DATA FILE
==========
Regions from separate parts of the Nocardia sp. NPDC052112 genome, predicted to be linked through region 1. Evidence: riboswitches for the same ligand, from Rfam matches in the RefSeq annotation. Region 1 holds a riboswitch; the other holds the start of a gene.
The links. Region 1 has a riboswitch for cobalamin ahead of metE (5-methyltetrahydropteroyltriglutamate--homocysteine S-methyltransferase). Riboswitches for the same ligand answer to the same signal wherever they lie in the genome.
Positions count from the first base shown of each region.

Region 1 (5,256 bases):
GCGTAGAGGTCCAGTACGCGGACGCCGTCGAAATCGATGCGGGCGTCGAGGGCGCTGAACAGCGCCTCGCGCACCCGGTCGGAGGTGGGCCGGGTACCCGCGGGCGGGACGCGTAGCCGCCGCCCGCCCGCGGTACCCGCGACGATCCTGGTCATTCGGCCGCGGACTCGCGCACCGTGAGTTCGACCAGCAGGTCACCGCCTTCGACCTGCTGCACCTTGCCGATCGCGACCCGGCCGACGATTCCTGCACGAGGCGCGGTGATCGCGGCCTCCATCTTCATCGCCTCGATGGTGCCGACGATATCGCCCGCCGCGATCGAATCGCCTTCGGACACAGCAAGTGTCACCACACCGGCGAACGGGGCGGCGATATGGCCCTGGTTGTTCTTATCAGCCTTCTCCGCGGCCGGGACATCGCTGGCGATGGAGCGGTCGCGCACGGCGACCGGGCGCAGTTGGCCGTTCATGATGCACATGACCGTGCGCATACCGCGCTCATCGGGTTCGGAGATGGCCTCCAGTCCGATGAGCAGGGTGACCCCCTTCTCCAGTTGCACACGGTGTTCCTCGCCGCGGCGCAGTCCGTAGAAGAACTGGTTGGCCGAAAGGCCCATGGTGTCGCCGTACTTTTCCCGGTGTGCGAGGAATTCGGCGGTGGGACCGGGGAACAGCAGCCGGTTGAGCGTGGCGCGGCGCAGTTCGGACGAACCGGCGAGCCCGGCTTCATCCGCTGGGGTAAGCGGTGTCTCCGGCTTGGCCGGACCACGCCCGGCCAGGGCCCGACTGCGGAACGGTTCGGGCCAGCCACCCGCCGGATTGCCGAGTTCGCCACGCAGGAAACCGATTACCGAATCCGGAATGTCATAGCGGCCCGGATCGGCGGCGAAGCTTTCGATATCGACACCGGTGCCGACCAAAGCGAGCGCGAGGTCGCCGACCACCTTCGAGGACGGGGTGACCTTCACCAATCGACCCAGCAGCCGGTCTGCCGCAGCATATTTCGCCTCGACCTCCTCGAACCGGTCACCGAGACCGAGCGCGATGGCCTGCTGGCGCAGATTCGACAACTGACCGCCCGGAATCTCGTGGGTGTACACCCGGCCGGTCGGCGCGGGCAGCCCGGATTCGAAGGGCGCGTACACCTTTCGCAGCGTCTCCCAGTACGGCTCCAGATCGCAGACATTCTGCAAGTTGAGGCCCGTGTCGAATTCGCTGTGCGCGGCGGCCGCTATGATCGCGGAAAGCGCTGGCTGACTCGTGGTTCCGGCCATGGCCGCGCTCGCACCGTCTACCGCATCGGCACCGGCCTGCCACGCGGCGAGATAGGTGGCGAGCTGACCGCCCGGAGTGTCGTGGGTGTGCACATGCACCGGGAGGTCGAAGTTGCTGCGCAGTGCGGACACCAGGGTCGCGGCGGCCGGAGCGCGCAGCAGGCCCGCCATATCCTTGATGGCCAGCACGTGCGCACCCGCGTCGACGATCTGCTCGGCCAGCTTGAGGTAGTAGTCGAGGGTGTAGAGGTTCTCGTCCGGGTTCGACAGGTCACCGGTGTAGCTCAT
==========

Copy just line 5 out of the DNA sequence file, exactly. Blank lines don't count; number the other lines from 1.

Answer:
GCGTAGAGGTCCAGTACGCGGACGCCGTCGAAATCGATGCGGGCGTCGAGGGCGCTGAACAGCGCCTCGCGCACCCGGTCGGAGGTGGGCCGGGTACCCGCGGGCGGGACGCGTAGCCGCCGCCCGCCCGCGGTACCCGCGACGATCCTGGTCATTCGGCCGCGGACTCGCGCACCGTGAGTTCGACCAGCAGGTCACCGCCTTCGACCTGCTGCACCTTGCCGATCGCGACCCGGCCGACGATTCCTGCACGAGGCGCGGTGATCGCGGCCTCCATCTTCATCGCCTCGATGGTGCCGACGATATCGCCCGCCGCGATCGAATCGCCTTCGGACACAGCAAGTGTCACCACACCGGCGAACGGGGCGGCGATATGGCCCTGGTTGTTCTTATCAGCCTTCTCCGCGGCCGGGACATCGCTGGCGATGGAGCGGTCGCGCACGGCGACCGGGCGCAGTTGGCCGTTCATGATGCACATGACCGTGCGCATACCGCGCTCATCGGGTTCGGAGATGGCCTCCAGTCCGATGAGCAGGGTGACCCCCTTCTCCAGTTGCACACGGTGTTCCTCGCCGCGGCGCAGTCCGTAGAAGAACTGGTTGGCCGAAAGGCCCATGGTGTCGCCGTACTTTTCCCGGTGTGCGAGGAATTCGGCGGTGGGACCGGGGAACAGCAGCCGGTTGAGCGTGGCGCGGCGCAGTTCGGACGAACCGGCGAGCCCGGCTTCATCCGCTGGGGTAAGCGGTGTCTCCGGCTTGGCCGGACCACGCCCGGCCAGGGCCCGACTGCGGAACGGTTCGGGCCAGCCACCCGCCGGATTGCCGAGTTCGCCACGCAGGAAACCGATTACCGAATCCGGAATGTCATAGCGGCCCGGATCGGCGGCGAAGCTTTCGATATCGACACCGGTGCCGACCAAAGCGAGCGCGAGGTCGCCGACCACCTTCGAGGACGGGGTGACCTTCACCAATCGACCCAGCAGCCGGTCTGCCGCAGCATATTTCGCCTCGACCTCCTCGAACCGGTCACCGAGACCGAGCGCGATGGCCTGCTGGCGCAGATTCGACAACTGACCGCCCGGAATCTCGTGGGTGTACACCCGGCCGGTCGGCGCGGGCAGCCCGGATTCGAAGGGCGCGTACACCTTTCGCAGCGTCTCCCAGTACGGCTCCAGATCGCAGACATTCTGCAAGTTGAGGCCCGTGTCGAATTCGCTGTGCGCGGCGGCCGCTATGATCGCGGAAAGCGCTGGCTGACTCGTGGTTCCGGCCATGGCCGCGCTCGCACCGTCTACCGCATCGGCACCGGCCTGCCACGCGGCGAGATAGGTGGCGAGCTGACCGCCCGGAGTGTCGTGGGTGTGCACATGCACCGGGAGGTCGAAGTTGCTGCGCAGTGCGGACACCAGGGTCGCGGCGGCCGGAGCGCGCAGCAGGCCCGCCATATCCTTGATGGCCAGCACGTGCGCACCCGCGTCGACGATCTGCTCGGCCAGCTTGAGGTAGTAGTCGAGGGTGTAGAGGTTCTCGTCCGGGTTCGACAGGTCACCGGTGTAGCTCAT